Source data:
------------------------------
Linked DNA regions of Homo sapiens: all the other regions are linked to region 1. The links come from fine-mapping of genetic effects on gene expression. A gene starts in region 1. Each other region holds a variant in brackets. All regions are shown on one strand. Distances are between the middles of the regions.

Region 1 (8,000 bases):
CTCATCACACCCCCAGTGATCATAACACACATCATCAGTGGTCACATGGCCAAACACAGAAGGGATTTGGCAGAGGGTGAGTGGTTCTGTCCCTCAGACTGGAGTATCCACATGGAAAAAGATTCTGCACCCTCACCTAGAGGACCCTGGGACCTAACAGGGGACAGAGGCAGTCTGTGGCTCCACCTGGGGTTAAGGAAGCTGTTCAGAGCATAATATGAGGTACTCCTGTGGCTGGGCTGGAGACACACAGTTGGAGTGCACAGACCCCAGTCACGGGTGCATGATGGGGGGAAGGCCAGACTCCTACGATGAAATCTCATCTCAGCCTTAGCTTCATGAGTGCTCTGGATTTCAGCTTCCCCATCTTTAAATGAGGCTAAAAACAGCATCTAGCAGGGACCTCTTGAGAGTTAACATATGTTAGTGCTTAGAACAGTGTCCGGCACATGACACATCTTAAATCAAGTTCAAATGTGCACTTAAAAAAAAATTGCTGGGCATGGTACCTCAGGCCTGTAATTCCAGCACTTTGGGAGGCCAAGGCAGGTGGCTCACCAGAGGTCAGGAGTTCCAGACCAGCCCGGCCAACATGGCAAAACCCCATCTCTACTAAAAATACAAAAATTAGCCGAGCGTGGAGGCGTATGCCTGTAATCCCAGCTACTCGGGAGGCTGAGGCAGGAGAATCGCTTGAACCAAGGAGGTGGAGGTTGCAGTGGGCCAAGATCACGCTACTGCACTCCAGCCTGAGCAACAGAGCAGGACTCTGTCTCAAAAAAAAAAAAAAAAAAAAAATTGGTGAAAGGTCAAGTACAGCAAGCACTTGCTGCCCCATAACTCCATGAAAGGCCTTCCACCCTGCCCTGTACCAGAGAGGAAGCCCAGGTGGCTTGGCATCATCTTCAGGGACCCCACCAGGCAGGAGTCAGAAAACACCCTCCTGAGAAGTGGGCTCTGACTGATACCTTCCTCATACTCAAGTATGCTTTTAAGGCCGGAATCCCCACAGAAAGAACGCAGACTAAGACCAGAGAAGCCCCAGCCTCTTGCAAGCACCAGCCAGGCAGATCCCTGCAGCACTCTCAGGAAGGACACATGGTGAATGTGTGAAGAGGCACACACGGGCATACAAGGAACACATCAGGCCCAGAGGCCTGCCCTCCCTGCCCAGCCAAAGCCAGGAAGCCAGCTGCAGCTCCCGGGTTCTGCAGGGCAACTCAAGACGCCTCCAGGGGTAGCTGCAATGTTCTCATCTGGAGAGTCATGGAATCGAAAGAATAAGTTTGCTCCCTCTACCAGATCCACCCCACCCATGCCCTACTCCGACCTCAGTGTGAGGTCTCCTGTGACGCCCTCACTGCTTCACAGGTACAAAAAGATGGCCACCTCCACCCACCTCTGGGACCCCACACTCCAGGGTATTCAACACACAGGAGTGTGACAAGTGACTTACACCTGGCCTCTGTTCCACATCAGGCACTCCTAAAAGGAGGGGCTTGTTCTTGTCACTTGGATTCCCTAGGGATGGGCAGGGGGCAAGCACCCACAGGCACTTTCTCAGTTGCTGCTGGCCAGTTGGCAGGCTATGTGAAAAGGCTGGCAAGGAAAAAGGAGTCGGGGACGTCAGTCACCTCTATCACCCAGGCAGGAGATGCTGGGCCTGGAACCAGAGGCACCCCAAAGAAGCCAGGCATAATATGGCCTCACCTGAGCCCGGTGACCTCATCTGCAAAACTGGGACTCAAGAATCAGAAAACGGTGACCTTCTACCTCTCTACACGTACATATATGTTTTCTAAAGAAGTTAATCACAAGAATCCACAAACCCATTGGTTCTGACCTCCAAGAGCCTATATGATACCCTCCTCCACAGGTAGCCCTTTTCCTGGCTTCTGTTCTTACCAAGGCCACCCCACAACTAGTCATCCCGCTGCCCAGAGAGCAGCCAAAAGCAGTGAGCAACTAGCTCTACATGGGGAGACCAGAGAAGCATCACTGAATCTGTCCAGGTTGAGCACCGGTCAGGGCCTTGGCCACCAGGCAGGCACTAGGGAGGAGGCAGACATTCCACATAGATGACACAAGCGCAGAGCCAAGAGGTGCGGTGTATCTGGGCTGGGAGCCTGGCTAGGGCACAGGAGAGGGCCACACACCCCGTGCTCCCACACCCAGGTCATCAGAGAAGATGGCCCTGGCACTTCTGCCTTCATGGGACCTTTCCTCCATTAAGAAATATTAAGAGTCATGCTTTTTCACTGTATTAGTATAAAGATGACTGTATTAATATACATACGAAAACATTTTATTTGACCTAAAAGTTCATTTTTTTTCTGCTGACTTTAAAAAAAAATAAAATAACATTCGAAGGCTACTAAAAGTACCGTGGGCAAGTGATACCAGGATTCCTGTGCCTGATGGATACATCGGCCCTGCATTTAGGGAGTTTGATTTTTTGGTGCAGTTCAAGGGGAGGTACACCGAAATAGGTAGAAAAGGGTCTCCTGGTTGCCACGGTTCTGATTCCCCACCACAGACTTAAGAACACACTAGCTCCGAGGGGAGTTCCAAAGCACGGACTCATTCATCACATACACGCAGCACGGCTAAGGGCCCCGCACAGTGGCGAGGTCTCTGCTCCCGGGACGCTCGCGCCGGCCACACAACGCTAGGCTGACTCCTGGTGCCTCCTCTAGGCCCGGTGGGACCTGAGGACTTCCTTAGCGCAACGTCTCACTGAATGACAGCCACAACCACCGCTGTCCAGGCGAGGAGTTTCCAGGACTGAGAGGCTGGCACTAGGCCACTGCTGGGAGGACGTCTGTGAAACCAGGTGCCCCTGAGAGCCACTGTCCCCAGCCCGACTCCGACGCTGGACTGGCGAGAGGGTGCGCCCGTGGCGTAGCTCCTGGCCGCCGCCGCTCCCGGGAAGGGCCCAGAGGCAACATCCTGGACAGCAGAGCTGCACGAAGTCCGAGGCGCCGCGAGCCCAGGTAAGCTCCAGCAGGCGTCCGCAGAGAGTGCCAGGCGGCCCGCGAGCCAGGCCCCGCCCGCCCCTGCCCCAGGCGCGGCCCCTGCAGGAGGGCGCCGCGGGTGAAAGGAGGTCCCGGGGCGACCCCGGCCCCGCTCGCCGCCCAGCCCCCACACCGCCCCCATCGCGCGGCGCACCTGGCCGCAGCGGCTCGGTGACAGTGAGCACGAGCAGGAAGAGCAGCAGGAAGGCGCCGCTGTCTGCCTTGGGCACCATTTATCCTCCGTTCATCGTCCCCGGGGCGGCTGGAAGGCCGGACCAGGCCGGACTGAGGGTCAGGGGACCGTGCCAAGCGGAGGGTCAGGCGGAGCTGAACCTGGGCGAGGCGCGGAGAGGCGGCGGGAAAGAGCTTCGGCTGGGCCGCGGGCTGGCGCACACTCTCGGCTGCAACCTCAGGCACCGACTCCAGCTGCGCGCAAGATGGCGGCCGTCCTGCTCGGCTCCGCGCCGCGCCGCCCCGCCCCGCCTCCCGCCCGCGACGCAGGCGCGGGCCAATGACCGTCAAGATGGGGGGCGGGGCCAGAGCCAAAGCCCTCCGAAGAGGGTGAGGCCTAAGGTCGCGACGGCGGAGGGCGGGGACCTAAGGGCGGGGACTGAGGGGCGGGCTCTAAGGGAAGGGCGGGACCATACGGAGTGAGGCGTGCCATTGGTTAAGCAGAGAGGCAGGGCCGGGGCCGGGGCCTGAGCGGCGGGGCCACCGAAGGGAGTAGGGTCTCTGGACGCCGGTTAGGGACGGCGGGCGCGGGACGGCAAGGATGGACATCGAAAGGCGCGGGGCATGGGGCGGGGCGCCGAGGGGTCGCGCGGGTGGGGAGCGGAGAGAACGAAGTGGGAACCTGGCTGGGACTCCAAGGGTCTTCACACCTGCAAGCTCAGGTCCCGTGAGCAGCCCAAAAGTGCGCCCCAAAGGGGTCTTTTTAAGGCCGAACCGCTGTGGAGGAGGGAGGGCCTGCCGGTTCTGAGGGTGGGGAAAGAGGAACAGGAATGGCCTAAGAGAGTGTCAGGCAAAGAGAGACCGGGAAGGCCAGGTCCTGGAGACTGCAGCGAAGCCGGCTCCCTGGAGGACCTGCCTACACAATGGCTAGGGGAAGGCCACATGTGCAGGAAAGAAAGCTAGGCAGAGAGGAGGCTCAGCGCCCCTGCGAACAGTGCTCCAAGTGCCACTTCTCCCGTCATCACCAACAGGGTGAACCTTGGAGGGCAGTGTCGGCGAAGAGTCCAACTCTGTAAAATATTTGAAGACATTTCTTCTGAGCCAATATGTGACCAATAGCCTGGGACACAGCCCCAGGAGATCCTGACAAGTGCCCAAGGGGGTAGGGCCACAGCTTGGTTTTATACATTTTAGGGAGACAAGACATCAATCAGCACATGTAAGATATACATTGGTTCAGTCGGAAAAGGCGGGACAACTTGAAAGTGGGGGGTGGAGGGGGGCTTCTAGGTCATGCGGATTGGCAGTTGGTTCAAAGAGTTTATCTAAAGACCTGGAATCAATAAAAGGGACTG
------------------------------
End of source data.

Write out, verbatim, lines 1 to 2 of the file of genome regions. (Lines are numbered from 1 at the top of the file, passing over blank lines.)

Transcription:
Linked DNA regions of Homo sapiens: all the other regions are linked to region 1. The links come from fine-mapping of genetic effects on gene expression. A gene starts in region 1. Each other region holds a variant in brackets. All regions are shown on one strand. Distances are between the middles of the regions.

Region 1 (8,000 bases):